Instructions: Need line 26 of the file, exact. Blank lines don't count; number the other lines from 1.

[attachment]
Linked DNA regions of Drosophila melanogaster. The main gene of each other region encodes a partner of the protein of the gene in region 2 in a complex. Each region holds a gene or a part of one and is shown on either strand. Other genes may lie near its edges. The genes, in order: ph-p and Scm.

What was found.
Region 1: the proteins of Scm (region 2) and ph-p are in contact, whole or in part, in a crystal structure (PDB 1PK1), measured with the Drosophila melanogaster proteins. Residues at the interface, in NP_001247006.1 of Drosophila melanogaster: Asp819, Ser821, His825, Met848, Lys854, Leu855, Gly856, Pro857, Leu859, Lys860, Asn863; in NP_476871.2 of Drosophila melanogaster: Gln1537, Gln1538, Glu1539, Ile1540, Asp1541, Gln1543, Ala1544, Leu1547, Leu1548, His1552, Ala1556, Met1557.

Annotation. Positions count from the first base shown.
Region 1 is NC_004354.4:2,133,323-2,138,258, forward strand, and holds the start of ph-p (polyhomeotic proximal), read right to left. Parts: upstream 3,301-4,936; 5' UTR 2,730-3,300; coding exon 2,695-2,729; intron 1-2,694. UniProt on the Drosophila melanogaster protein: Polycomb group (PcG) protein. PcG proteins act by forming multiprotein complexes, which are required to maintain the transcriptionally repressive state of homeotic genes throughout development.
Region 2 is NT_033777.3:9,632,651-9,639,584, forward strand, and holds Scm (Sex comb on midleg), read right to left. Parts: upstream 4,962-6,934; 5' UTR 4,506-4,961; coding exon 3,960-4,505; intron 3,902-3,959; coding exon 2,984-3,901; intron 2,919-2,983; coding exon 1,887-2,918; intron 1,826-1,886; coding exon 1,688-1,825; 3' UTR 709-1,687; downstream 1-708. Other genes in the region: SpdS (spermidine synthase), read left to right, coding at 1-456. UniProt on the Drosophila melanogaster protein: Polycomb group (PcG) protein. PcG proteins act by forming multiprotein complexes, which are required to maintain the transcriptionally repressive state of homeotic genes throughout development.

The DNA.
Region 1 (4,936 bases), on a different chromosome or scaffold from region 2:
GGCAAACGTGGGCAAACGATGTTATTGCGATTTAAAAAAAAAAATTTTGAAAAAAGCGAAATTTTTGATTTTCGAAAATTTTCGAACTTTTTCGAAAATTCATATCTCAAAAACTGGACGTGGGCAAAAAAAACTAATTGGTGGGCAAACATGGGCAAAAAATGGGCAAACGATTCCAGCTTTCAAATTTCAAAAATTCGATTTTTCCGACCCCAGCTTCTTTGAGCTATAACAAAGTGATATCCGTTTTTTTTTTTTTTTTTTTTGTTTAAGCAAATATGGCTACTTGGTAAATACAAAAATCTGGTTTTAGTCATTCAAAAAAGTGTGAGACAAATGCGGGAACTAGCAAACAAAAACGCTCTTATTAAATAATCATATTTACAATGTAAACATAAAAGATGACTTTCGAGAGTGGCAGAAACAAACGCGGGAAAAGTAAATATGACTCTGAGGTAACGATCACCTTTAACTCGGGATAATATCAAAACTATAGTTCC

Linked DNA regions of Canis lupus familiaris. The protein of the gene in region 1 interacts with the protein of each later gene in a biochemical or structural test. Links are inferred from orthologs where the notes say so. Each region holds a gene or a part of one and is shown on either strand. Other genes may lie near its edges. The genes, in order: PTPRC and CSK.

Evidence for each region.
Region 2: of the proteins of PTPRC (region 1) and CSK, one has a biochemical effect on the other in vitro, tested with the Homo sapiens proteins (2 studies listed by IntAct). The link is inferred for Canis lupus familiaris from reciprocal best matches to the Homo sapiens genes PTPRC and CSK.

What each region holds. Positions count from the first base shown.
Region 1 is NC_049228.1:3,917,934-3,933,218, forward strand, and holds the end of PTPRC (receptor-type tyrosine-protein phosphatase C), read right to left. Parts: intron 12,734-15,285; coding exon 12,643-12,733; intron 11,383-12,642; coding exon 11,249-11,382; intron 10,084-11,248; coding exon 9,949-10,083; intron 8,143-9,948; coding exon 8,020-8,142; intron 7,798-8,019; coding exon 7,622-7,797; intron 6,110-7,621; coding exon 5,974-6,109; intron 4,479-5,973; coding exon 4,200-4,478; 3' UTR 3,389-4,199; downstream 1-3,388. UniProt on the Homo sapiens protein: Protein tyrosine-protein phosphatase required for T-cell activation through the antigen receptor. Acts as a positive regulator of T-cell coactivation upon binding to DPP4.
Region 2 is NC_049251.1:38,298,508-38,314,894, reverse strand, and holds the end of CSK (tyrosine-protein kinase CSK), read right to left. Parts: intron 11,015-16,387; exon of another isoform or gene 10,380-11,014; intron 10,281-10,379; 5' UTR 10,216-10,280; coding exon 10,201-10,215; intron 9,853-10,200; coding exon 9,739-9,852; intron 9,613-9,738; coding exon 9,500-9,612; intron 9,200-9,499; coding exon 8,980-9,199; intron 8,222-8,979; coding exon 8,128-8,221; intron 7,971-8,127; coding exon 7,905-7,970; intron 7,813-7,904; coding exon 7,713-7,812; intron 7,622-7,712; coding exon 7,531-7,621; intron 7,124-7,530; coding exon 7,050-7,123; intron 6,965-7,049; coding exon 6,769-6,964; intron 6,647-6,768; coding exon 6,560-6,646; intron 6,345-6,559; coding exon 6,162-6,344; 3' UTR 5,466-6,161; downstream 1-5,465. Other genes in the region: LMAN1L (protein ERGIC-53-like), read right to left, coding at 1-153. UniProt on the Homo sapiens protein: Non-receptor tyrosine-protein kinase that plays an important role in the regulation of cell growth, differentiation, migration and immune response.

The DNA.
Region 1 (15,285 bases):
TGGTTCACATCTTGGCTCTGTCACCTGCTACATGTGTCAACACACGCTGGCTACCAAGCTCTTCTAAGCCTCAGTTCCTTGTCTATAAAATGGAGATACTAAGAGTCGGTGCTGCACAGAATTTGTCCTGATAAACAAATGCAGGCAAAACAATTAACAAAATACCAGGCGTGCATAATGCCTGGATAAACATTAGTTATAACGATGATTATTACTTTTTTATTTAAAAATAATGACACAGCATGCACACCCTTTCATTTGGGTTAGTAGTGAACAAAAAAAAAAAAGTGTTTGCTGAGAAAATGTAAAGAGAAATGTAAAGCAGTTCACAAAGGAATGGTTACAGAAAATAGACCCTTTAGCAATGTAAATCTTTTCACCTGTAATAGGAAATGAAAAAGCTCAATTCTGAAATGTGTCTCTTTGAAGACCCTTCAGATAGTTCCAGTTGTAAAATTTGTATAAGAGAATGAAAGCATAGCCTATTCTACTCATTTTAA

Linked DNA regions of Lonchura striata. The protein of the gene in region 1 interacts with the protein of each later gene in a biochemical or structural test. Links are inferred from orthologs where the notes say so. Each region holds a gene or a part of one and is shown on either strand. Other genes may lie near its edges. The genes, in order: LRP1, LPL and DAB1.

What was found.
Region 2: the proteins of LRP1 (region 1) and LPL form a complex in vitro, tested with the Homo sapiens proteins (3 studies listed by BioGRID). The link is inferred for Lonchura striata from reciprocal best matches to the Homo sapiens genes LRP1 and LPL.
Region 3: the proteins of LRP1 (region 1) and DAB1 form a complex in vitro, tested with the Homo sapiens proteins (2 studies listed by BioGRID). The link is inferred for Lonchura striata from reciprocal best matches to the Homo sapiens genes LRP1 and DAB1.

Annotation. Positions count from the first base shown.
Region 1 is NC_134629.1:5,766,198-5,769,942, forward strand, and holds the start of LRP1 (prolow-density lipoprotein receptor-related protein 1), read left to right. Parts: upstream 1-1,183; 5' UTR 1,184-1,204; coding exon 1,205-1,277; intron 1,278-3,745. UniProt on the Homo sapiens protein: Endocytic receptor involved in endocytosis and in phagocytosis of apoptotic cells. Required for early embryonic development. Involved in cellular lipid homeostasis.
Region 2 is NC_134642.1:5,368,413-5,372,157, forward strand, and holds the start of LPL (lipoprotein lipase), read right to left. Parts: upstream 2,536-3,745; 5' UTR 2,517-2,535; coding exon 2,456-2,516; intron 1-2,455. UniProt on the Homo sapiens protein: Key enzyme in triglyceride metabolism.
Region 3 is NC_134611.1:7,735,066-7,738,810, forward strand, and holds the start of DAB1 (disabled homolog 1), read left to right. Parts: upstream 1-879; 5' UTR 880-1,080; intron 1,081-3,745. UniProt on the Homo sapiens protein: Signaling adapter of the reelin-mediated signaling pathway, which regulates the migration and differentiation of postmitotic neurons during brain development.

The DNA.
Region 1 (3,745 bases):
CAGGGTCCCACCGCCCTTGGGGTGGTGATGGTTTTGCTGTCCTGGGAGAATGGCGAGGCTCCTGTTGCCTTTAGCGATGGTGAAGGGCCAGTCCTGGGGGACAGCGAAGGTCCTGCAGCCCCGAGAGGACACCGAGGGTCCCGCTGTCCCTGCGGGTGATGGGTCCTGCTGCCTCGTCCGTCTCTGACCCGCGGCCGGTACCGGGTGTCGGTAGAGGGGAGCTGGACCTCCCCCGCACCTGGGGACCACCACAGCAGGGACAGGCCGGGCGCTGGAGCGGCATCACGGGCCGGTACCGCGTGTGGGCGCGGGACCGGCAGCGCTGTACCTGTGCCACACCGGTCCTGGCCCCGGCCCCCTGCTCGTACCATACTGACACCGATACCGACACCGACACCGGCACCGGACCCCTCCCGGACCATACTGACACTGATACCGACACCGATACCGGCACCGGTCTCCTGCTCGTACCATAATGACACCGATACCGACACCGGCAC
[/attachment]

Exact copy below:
Region 3 is NC_134611.1:7,735,066-7,738,810, forward strand, and holds the start of DAB1 (disabled homolog 1), read left to right. Parts: upstream 1-879; 5' UTR 880-1,080; intron 1,081-3,745. UniProt on the Homo sapiens protein: Signaling adapter of the reelin-mediated signaling pathway, which regulates the migration and differentiation of postmitotic neurons during brain development.